Unknown to most of the world, satellites can perform astonishing and often menacing feats. This should come as no surprise when one reflects on the massive effort poured into satellite technology since the Soviet satellite Sputnik, launched in 1957, caused panic in the U.S. A spy satellite can monitor a person’s every movement, even when the “target” is indoors or deep in the interior of a building or traveling rapidly down the highway in a car, in any kind of weather (cloudy, rainy, stormy). There is no place to hide on the face of the earth. It takes just three satellites to blanket the world with detection capacity. Besides tracking a person’s every action and relaying the data to a computer screen on earth, amazing powers of satellites include reading a person’s mind, monitoring conversations, manipulating electronic instruments and physically assaulting someone with a laser beam. Remote reading of someone’s mind through satellite technology is quite bizarre, yet it is being done; it is a reality at present, not a chimera from a futuristic dystopia! To those who might disbelieve my description of satellite surveillance, I’d simply cite a tried-and-true Roman proverb: Time reveals all things (tempus omnia revelat).

As extraordinary as clandestine satellite powers are, nevertheless prosaic satellite technology is much evident in daily life. Satellite businesses reportedly earned $26 billion in 1998. We can watch transcontinental television broadcasts “via satellite,” make long-distance phone calls relayed by satellite, be informed of cloud cover and weather conditions through satellite images shown on television, and find our geographical bearings with the aid of satellites in the GPS (Global Positioning System). But behind the facade of useful satellite technology is a Pandora’s box of surreptitious technology. Spy satellites--as opposed to satellites for broadcasting and exploration of space--have little or no civilian use--except, perhaps, to subject one’s enemy or favorite malefactor to surveillance. With reference to detecting things from space, Ford Rowan, author of Techno Spies, wrote “some U.S. military satellites are equipped with infra-red sensors that can pick up the heat generated on earth by trucks, airplanes, missiles, and cars, so that even on cloudy days the sensors can penetrate beneath the clouds and reproduce the patterns of heat emission on a TV-type screen. During the Vietnam War sky high infra-red sensors were tested which detect individual enemy soldiers walking around on the ground.” Using this reference, we can establish 1970 as the approximate date of the beginning of satellite surveillance--and the end of the possibility of privacy for several people.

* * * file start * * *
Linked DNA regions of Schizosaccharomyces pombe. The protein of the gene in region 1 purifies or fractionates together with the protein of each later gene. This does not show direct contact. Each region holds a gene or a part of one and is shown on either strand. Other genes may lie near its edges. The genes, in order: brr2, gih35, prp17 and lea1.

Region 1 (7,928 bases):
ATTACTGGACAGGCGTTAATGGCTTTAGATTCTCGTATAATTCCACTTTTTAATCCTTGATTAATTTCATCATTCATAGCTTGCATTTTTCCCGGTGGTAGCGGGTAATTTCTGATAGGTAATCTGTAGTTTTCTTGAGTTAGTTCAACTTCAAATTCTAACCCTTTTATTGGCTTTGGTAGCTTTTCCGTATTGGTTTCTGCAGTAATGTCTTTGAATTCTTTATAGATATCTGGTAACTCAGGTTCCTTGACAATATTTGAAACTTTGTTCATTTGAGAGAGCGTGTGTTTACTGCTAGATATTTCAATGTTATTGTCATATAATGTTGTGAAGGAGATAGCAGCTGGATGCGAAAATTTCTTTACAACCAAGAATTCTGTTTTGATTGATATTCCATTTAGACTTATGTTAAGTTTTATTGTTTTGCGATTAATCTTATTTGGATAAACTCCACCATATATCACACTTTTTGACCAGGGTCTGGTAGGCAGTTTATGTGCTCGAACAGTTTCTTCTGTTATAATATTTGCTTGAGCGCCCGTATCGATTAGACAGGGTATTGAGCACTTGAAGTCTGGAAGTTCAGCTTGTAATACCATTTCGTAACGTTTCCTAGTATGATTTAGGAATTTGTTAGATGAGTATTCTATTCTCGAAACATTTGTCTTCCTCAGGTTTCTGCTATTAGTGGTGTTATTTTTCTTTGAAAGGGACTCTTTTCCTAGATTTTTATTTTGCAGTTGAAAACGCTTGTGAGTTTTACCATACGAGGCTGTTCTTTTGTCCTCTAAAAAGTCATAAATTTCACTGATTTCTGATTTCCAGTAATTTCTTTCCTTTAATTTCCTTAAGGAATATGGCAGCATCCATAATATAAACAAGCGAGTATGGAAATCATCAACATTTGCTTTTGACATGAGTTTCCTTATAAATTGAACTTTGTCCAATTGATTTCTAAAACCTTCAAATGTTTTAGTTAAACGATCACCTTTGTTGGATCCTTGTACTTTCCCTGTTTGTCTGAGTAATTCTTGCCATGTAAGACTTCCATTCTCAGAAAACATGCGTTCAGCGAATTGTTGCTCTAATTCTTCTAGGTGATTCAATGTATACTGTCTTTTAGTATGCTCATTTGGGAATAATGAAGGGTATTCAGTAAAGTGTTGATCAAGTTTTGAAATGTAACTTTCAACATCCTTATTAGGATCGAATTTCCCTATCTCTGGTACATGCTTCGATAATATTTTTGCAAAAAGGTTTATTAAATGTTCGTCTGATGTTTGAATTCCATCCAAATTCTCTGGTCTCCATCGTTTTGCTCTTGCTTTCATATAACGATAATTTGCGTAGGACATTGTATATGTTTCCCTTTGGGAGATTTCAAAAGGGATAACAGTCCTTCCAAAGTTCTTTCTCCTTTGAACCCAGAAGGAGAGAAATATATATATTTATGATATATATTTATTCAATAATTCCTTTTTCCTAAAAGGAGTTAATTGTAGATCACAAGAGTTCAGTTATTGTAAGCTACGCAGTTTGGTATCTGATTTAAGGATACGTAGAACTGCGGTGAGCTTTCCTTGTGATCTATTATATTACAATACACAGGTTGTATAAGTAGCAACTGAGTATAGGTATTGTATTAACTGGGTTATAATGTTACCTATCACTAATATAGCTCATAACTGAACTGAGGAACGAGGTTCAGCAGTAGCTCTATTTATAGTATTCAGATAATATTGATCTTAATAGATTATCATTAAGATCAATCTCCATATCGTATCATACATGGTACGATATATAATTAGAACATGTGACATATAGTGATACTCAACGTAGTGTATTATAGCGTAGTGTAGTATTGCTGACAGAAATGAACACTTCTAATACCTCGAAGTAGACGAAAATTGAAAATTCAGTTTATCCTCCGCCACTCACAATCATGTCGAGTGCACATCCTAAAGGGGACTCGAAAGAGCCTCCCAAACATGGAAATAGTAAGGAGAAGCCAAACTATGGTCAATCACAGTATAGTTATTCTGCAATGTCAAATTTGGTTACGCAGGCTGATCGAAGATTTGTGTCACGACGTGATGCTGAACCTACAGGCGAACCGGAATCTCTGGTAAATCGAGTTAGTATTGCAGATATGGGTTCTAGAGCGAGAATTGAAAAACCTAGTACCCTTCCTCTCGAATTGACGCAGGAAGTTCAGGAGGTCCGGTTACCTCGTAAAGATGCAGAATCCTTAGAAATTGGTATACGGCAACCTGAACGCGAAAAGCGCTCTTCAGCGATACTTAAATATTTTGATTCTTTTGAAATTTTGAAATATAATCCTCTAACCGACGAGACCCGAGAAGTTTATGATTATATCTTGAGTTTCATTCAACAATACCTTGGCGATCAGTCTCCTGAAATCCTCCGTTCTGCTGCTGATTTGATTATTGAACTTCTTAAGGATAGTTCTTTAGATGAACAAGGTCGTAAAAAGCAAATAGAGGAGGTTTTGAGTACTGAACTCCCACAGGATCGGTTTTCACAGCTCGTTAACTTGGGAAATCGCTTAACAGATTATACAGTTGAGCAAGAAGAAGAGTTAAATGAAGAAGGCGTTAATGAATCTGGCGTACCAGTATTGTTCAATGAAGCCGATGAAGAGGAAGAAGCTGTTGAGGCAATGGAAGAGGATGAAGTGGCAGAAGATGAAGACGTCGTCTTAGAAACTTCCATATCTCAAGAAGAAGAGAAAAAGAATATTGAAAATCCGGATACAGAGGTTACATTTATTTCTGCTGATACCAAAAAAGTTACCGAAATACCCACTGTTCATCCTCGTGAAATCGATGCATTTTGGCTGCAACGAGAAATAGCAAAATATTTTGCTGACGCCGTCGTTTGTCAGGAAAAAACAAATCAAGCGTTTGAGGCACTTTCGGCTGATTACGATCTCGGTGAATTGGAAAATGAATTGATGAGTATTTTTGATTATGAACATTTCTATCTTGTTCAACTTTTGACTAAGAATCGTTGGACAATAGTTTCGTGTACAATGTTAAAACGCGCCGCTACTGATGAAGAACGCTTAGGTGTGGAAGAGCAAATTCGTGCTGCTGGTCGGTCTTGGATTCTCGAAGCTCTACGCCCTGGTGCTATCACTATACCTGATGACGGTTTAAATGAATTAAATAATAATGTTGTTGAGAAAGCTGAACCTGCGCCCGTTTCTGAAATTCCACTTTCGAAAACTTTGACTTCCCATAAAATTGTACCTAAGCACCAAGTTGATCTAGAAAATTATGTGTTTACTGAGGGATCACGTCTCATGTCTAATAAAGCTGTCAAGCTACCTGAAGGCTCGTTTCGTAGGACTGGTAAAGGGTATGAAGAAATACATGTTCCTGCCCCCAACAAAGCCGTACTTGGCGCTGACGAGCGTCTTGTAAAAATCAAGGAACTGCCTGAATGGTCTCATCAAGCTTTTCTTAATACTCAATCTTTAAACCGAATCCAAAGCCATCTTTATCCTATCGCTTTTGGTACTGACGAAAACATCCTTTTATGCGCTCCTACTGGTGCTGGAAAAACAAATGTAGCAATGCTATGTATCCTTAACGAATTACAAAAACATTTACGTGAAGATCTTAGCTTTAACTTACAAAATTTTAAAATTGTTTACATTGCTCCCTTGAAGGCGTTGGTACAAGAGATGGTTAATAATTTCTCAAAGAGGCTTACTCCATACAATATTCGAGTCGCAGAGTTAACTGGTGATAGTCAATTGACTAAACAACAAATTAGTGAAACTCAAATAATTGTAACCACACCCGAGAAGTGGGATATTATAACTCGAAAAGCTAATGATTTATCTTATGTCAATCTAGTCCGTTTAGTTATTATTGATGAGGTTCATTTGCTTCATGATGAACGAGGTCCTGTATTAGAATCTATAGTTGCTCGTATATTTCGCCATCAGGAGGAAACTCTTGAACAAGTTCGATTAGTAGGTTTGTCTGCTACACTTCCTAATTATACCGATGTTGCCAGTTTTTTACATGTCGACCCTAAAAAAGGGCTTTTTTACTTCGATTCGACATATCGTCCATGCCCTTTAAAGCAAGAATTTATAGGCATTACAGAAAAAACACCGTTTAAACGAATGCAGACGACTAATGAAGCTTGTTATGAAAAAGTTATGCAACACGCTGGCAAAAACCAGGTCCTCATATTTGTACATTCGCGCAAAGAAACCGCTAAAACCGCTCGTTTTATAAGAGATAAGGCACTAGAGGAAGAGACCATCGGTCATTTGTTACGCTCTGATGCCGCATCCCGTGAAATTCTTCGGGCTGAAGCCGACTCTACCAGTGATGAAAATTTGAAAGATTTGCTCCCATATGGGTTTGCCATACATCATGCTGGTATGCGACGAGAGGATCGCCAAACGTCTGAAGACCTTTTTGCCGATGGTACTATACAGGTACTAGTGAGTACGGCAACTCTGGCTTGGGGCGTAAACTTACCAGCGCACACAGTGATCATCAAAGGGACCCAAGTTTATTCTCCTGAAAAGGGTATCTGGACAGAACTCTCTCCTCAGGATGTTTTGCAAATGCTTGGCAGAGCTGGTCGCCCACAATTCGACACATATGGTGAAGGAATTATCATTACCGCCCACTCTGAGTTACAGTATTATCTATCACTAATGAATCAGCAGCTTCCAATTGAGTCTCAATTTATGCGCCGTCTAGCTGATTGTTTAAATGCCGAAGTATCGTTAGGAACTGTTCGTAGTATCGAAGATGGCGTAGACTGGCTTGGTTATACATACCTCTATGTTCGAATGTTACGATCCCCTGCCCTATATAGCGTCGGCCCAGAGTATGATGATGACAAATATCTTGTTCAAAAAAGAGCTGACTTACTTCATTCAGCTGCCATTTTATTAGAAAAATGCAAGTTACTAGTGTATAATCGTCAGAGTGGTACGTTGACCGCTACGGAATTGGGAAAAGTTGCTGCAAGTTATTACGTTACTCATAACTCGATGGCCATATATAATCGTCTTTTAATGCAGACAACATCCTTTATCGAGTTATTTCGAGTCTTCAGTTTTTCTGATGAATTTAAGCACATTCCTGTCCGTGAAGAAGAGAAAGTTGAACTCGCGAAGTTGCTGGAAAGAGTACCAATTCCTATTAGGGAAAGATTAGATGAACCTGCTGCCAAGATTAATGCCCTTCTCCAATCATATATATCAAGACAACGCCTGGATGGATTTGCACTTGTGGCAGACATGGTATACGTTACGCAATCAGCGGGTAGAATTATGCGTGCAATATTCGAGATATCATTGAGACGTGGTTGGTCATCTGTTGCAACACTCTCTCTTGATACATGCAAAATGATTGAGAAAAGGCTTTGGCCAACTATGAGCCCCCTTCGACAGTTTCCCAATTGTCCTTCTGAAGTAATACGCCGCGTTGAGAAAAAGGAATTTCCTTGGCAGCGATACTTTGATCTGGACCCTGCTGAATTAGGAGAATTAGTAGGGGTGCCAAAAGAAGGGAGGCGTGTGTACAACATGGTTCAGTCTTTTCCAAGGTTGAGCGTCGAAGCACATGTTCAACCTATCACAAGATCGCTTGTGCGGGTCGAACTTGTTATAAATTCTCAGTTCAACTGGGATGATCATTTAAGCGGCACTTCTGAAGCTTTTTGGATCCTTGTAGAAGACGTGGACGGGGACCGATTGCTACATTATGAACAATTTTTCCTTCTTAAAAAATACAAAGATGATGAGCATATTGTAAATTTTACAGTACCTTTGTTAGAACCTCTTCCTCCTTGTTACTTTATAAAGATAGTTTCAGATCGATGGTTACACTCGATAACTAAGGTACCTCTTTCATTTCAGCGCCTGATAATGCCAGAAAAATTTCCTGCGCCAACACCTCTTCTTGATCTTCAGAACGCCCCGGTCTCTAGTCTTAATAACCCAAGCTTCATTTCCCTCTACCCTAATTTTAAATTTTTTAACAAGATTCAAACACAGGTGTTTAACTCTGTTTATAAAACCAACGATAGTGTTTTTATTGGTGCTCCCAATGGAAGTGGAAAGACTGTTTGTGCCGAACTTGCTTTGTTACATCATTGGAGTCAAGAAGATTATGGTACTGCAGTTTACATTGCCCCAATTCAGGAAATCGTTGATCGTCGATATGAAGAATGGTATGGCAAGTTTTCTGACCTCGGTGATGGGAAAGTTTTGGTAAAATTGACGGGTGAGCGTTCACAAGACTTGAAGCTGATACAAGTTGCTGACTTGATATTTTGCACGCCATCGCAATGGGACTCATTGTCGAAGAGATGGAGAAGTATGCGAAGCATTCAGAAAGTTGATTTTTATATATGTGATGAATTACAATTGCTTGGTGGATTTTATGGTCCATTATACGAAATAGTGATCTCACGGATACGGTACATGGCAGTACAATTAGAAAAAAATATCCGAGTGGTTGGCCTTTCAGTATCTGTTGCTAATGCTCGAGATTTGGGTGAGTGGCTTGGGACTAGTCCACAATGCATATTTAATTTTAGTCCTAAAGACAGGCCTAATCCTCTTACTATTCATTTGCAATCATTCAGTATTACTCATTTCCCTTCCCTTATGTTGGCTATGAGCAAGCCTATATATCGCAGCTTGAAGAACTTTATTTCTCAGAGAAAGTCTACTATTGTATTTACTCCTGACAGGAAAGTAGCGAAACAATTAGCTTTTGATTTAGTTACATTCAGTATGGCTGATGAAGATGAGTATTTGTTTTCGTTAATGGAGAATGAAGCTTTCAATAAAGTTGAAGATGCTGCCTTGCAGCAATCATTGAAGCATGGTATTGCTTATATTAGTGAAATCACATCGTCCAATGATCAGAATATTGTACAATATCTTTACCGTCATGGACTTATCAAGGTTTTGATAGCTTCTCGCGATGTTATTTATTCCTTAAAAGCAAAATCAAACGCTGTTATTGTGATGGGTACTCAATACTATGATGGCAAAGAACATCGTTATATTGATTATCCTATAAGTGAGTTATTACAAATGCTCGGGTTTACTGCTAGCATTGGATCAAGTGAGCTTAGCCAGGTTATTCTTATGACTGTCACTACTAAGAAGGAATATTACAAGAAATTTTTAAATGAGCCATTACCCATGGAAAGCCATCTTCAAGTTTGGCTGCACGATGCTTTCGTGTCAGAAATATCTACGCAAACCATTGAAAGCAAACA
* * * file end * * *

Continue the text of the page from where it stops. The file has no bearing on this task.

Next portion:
The government agency most heavily involved in satellite surveillance technology is the Advanced Research Projects Agency (ARPA), an arm of the Pentagon. NASA is concerned with civilian satellites, but there is no hard and fast line between civilian and military satellites. NASA launches all satellites, from either Cape Kennedy in Florida or Vandenberg Air Force Base in California, whether they are military-operated, CIA-operated, corporate-operated or NASA’s own. Blasting satellites into orbit is a major expense. It is also difficult to make a quick distinction between government and private satellites; research by NASA is often applicable to all types of satellites. Neither the ARPA nor NASA makes satellites; instead, they underwrite the technology while various corporations produce the hardware. Corporations involved in the satellite business include Lockheed, General Dynamics, RCA, General Electric, Westinghouse, Comsat, Boeing, Hughes Aircraft, Rockwell International, Grumman Corp., CAE Electronics, Trimble Navigation and TRW.